After all there are growing calls to ban the provision of toys with junk food, but what if instead of toys, junk food came with books and the purveyors of junk claimed that it was all in the name of improving literacy?
Doing so would give parents a truly feel good incentive to take kids out to dinner and would likely provide a far greater challenge to any call for legislative efforts to curb the practice of selling junk food with toys as now those toys will have a social issue attached to them.
While I've written before about Burger King's reading club and was recently informed of Pizza Hut's longstanding initiative, earlier this month McDonald's in the UK took it a few steps further announcing that at least for the next two years, Happy Meals will come with books (and in so doing they immediately became UK's largest book distributor). And then last week Casey Hinds forwarded me the details of Lexington Kentucy's "Feed the Mind" event designed to, " promote and celebrate reading and childhood literacy". It's being promoted to "thousands of fourth graders", and even feature's Kentucky's first-lady.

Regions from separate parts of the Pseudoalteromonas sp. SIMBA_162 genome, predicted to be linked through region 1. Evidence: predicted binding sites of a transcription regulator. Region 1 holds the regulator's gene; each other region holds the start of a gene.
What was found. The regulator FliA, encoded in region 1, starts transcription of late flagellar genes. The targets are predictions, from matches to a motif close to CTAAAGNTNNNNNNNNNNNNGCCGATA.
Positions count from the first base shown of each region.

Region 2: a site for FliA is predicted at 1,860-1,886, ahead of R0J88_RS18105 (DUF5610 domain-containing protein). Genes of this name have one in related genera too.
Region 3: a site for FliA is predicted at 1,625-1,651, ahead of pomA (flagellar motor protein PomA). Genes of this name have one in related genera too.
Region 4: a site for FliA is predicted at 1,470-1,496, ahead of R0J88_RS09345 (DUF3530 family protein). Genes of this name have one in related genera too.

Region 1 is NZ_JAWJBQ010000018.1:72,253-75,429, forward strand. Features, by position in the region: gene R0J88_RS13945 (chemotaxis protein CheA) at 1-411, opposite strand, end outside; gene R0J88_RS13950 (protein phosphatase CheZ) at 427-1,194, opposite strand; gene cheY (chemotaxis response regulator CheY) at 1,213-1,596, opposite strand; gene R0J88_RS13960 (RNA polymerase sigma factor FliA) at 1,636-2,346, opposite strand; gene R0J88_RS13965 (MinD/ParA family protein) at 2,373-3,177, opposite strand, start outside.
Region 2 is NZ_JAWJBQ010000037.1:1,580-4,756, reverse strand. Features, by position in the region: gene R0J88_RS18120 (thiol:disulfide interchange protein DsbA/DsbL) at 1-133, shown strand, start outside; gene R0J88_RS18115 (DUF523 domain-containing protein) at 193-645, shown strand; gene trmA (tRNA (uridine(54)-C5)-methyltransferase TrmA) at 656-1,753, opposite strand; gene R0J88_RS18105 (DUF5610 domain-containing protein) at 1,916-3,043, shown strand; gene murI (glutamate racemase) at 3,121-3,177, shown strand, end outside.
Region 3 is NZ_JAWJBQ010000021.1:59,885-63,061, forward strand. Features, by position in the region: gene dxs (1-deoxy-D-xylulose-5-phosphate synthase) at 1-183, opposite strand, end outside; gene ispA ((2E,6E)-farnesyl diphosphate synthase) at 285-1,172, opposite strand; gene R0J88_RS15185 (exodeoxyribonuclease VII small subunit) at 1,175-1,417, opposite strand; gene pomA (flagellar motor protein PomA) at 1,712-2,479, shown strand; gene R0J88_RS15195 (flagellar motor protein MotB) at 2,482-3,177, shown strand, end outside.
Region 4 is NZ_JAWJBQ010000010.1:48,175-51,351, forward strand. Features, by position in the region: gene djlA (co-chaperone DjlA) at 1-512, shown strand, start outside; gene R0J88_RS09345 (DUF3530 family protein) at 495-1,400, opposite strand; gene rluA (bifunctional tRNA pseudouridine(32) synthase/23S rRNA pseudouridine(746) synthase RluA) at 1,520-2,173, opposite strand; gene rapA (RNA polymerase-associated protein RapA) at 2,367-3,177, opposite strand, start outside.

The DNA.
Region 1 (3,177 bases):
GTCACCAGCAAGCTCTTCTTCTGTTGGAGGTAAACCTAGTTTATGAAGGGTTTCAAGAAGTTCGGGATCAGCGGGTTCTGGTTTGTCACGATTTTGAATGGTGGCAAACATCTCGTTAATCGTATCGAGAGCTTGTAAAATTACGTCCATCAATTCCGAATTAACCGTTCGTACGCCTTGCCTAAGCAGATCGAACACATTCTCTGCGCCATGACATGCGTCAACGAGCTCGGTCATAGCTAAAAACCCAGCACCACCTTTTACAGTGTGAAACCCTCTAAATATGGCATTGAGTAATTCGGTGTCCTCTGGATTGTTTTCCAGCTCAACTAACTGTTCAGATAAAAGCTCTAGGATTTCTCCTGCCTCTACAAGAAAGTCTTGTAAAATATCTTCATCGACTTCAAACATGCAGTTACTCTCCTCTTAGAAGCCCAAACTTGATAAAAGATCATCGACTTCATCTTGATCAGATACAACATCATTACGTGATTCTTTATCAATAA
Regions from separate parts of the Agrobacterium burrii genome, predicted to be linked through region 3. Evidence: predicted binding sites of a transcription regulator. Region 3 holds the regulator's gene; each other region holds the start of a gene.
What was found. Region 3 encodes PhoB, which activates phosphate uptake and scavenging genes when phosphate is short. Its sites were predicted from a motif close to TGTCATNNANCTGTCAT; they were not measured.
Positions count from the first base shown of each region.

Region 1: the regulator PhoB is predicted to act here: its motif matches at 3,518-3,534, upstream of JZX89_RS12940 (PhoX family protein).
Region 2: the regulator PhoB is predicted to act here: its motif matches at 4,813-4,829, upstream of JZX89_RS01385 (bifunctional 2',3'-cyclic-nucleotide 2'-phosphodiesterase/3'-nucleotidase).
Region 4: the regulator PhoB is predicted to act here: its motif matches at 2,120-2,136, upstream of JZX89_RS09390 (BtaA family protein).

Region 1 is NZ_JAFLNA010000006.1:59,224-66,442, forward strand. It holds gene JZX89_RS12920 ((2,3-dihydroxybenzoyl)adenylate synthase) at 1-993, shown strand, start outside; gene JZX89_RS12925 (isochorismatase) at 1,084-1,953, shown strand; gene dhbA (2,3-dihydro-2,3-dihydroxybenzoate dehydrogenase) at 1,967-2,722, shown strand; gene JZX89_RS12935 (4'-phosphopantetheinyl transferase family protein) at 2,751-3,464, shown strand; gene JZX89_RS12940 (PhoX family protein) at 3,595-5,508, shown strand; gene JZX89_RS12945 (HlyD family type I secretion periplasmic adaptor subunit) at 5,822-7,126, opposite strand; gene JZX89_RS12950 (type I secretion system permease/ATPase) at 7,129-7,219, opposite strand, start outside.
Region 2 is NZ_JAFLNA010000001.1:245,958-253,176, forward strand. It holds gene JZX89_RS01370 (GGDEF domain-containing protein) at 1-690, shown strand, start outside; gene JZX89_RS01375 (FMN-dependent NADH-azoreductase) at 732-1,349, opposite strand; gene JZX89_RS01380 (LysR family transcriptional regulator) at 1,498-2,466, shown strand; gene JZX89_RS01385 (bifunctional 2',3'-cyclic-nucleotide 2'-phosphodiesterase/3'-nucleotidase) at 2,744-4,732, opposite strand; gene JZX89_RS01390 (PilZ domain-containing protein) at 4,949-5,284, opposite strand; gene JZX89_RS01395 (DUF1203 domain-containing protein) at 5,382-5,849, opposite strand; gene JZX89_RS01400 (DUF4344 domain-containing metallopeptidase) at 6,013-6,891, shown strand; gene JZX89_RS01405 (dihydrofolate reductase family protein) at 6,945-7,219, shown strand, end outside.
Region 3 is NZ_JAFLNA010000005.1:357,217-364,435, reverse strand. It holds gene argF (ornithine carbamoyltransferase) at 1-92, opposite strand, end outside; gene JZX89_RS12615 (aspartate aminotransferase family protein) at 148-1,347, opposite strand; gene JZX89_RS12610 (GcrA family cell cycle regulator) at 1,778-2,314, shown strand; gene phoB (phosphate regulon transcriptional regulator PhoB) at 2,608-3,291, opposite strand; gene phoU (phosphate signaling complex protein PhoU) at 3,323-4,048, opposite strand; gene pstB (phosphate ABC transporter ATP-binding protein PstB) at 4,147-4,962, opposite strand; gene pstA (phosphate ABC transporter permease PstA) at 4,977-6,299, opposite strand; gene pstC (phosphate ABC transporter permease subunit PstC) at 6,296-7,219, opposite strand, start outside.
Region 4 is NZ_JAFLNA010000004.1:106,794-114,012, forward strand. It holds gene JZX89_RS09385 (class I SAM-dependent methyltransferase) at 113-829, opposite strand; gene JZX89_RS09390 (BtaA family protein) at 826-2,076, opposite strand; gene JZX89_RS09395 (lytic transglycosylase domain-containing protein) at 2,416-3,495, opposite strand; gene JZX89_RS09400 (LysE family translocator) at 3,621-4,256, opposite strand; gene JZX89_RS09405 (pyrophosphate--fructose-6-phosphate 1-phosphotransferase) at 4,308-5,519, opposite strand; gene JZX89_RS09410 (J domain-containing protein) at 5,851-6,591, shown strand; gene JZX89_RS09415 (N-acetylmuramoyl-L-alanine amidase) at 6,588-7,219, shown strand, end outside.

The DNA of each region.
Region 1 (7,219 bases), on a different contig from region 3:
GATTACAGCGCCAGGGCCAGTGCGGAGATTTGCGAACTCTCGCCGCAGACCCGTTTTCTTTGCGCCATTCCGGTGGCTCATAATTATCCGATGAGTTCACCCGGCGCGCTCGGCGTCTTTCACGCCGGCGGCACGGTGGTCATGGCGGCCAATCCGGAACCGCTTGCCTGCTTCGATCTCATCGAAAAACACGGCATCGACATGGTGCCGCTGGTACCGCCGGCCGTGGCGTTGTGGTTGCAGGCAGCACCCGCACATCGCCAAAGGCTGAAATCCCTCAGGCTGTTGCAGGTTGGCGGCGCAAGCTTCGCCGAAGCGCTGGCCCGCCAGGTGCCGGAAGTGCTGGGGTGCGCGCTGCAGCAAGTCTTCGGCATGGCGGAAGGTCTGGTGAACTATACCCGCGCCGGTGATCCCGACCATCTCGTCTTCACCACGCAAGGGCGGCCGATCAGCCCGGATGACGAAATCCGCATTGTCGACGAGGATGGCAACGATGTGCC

What else will Feed the Mind promote and celebrate?
Arby's, who according to Reza Timaji, Lexington businessman and President of the Arby's Lexington Co-op, "jumped at the chance to be involved". And for good reason,
"The cost of the event is being offset by the distribution of special Arby's coupon booklets created specifically for the celebration. For a donation of $5, Arby's customers will receive a variety of coupons and special offers worth over $20"